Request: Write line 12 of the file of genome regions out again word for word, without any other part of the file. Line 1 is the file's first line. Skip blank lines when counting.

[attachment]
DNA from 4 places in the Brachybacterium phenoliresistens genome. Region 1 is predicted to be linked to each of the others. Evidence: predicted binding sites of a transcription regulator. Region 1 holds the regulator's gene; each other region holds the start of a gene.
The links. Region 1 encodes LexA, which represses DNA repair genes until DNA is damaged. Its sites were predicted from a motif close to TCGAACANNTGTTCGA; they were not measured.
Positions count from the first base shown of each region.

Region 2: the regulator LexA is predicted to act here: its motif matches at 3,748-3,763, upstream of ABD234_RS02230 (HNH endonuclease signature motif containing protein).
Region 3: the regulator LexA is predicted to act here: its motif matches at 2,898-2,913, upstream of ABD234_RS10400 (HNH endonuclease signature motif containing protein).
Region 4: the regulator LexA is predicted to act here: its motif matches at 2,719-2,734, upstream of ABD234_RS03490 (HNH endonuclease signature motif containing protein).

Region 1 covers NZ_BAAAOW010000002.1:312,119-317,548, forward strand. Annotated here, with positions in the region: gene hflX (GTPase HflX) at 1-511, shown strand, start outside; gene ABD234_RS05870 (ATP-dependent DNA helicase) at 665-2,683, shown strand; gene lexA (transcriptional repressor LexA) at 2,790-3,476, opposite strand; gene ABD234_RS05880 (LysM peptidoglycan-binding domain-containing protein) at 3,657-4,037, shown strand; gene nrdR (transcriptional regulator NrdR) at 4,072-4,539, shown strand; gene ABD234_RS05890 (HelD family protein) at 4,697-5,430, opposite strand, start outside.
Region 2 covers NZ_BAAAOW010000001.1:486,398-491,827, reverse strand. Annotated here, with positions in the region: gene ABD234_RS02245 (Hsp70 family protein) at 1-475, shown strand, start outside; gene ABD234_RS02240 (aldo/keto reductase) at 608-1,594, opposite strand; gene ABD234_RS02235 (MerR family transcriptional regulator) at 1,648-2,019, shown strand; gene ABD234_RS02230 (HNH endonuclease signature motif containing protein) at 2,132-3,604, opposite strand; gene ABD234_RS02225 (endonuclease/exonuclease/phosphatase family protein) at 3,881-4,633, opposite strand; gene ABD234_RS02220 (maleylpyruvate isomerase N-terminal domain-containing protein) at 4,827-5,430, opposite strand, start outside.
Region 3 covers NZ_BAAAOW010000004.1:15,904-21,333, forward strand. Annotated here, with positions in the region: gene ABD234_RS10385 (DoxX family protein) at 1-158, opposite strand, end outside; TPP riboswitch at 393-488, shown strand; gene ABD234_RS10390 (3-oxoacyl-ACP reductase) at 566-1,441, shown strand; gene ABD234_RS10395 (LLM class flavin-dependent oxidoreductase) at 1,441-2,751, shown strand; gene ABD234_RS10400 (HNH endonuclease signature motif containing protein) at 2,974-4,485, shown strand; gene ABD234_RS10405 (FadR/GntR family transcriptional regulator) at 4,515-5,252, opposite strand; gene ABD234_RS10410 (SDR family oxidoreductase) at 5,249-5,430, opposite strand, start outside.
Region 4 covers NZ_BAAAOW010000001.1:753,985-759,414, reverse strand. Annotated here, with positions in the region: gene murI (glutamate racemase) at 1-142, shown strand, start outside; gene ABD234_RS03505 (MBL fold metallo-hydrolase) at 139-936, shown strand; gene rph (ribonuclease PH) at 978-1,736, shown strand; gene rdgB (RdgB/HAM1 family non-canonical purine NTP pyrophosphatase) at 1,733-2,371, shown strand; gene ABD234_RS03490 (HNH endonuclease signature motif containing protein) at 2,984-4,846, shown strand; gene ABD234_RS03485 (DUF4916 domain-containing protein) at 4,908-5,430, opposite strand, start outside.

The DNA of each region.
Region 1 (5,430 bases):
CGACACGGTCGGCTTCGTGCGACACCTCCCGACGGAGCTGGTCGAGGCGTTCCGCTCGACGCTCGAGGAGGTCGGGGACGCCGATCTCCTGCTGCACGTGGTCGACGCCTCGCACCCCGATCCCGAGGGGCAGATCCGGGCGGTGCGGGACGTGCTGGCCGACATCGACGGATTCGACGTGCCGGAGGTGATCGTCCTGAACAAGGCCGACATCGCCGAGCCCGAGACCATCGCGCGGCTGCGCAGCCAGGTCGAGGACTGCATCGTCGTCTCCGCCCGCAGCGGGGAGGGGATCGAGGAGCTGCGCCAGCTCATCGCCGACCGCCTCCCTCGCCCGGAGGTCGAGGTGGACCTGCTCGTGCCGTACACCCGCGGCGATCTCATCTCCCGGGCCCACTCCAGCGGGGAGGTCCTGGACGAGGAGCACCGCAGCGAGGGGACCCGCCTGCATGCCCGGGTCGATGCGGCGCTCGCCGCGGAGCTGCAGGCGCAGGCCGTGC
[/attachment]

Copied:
Region 1 (5,430 bases):